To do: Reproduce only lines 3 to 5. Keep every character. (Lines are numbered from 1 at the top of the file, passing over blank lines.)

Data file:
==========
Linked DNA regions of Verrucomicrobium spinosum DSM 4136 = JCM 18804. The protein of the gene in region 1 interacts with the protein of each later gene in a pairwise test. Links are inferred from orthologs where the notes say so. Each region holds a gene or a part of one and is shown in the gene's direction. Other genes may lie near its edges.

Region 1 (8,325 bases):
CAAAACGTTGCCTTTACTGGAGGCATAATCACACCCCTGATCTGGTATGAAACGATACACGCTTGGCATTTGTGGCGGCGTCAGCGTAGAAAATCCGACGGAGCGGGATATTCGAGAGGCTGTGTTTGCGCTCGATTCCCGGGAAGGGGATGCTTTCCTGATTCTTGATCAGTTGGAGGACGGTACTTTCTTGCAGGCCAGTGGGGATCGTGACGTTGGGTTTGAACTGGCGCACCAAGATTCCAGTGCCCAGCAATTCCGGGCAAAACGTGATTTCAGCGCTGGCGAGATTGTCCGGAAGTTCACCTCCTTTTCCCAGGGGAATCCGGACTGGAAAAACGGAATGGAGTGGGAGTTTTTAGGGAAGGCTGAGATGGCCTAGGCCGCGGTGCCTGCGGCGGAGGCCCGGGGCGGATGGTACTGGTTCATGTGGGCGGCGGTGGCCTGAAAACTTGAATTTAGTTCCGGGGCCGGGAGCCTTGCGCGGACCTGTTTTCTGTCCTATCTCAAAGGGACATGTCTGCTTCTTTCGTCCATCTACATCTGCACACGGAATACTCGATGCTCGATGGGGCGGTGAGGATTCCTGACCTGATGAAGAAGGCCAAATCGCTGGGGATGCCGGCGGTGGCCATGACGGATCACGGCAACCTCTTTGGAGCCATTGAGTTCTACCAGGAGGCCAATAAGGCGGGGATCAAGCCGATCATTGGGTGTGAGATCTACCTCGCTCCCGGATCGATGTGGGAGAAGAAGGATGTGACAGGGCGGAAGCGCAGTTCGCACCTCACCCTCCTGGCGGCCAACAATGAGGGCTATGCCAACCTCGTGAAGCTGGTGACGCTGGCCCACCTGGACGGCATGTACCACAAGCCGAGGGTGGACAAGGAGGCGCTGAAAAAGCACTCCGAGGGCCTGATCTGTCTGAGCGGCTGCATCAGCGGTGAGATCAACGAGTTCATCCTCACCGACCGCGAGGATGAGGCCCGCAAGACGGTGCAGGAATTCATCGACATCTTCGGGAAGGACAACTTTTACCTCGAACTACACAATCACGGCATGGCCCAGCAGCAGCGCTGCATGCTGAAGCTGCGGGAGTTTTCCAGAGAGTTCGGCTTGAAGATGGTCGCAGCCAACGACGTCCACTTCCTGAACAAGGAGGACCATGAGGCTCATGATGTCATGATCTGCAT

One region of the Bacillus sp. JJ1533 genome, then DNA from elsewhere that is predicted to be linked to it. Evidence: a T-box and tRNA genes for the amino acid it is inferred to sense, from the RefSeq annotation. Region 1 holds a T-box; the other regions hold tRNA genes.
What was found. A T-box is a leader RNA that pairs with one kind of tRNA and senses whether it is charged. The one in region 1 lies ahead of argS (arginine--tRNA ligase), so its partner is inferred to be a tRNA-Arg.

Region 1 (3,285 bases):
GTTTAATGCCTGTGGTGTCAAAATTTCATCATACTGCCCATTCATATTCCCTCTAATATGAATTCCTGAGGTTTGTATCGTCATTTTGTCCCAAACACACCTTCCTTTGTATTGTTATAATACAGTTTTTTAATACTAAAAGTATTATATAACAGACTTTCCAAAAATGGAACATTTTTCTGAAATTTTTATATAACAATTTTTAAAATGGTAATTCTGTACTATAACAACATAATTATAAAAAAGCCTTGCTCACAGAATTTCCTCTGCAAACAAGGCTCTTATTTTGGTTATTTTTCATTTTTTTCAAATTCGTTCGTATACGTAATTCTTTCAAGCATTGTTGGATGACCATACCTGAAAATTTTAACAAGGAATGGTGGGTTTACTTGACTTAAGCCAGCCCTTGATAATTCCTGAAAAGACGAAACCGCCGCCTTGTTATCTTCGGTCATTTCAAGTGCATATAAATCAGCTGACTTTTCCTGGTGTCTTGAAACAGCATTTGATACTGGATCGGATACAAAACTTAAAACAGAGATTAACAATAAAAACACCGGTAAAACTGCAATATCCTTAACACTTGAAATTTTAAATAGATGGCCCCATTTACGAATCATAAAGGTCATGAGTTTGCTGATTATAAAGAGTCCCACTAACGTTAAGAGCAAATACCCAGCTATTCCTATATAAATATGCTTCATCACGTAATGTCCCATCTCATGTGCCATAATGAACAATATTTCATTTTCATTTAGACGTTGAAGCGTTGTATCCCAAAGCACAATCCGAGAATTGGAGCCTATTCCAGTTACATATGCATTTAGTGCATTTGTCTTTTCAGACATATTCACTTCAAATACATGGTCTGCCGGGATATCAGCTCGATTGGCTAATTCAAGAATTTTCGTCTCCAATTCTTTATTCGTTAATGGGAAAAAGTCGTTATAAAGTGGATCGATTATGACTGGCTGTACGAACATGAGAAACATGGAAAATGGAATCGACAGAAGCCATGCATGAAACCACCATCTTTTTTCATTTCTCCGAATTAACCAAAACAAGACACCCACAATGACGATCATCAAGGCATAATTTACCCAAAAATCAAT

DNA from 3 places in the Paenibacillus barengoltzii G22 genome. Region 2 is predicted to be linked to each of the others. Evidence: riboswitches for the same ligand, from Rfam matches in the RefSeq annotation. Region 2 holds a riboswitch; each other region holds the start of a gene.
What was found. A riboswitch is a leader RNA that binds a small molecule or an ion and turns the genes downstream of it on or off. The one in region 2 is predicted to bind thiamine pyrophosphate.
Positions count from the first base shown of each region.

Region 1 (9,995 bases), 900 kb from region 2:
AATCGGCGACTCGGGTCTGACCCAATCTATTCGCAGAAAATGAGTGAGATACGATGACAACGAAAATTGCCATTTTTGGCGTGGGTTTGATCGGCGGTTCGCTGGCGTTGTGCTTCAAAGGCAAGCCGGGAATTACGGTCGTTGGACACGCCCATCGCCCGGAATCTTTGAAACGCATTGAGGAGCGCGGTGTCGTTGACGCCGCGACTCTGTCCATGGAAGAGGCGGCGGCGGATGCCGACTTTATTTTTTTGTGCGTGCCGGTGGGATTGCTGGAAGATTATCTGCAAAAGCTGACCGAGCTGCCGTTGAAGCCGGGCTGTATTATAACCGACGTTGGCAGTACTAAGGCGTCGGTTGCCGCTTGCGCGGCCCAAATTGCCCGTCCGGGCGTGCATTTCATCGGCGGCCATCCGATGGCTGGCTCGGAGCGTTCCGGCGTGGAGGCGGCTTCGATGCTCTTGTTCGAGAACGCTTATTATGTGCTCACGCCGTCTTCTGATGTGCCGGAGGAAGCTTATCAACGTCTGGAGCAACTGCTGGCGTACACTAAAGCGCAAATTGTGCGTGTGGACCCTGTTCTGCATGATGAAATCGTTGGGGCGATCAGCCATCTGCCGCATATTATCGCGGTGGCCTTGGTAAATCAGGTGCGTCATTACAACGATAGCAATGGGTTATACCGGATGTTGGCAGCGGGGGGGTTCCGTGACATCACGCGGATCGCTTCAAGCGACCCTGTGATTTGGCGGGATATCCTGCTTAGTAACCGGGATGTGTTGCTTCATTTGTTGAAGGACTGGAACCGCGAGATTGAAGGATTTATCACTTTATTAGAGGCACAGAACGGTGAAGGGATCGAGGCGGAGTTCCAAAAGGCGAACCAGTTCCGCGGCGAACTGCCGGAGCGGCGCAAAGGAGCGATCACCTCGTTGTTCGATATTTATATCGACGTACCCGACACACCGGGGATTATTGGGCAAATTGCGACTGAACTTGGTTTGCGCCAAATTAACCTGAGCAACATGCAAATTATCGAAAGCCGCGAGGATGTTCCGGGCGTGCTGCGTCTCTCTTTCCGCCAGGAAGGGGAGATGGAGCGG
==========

CAAAACGTTGCCTTTACTGGAGGCATAATCACACCCCTGATCTGGTATGAAACGATACACGCTTGGCATTTGTGGCGGCGTCAGCGTAGAAAATCCGACGGAGCGGGATATTCGAGAGGCTGTGTTTGCGCTCGATTCCCGGGAAGGGGATGCTTTCCTGATTCTTGATCAGTTGGAGGACGGTACTTTCTTGCAGGCCAGTGGGGATCGTGACGTTGGGTTTGAACTGGCGCACCAAGATTCCAGTGCCCAGCAATTCCGGGCAAAACGTGATTTCAGCGCTGGCGAGATTGTCCGGAAGTTCACCTCCTTTTCCCAGGGGAATCCGGACTGGAAAAACGGAATGGAGTGGGAGTTTTTAGGGAAGGCTGAGATGGCCTAGGCCGCGGTGCCTGCGGCGGAGGCCCGGGGCGGATGGTACTGGTTCATGTGGGCGGCGGTGGCCTGAAAACTTGAATTTAGTTCCGGGGCCGGGAGCCTTGCGCGGACCTGTTTTCTGTCCTATCTCAAAGGGACATGTCTGCTTCTTTCGTCCATCTACATCTGCACACGGAATACTCGATGCTCGATGGGGCGGTGAGGATTCCTGACCTGATGAAGAAGGCCAAATCGCTGGGGATGCCGGCGGTGGCCATGACGGATCACGGCAACCTCTTTGGAGCCATTGAGTTCTACCAGGAGGCCAATAAGGCGGGGATCAAGCCGATCATTGGGTGTGAGATCTACCTCGCTCCCGGATCGATGTGGGAGAAGAAGGATGTGACAGGGCGGAAGCGCAGTTCGCACCTCACCCTCCTGGCGGCCAACAATGAGGGCTATGCCAACCTCGTGAAGCTGGTGACGCTGGCCCACCTGGACGGCATGTACCACAAGCCGAGGGTGGACAAGGAGGCGCTGAAAAAGCACTCCGAGGGCCTGATCTGTCTGAGCGGCTGCATCAGCGGTGAGATCAACGAGTTCATCCTCACCGACCGCGAGGATGAGGCCCGCAAGACGGTGCAGGAATTCATCGACATCTTCGGGAAGGACAACTTTTACCTCGAACTACACAATCACGGCATGGCCCAGCAGCAGCGCTGCATGCTGAAGCTGCGGGAGTTTTCCAGAGAGTTCGGCTTGAAGATGGTCGCAGCCAACGACGTCCACTTCCTGAACAAGGAGGACCATGAGGCTCATGATGTCATGATCTGCAT

One region of the Bacillus sp. JJ1533 genome, then DNA from elsewhere that is predicted to be linked to it. Evidence: a T-box and tRNA genes for the amino acid it is inferred to sense, from the RefSeq annotation. Region 1 holds a T-box; the other regions hold tRNA genes.
What was found. A T-box is a leader RNA that pairs with one kind of tRNA and senses whether it is charged. The one in region 1 lies ahead of argS (arginine--tRNA ligase), so its partner is inferred to be a tRNA-Arg.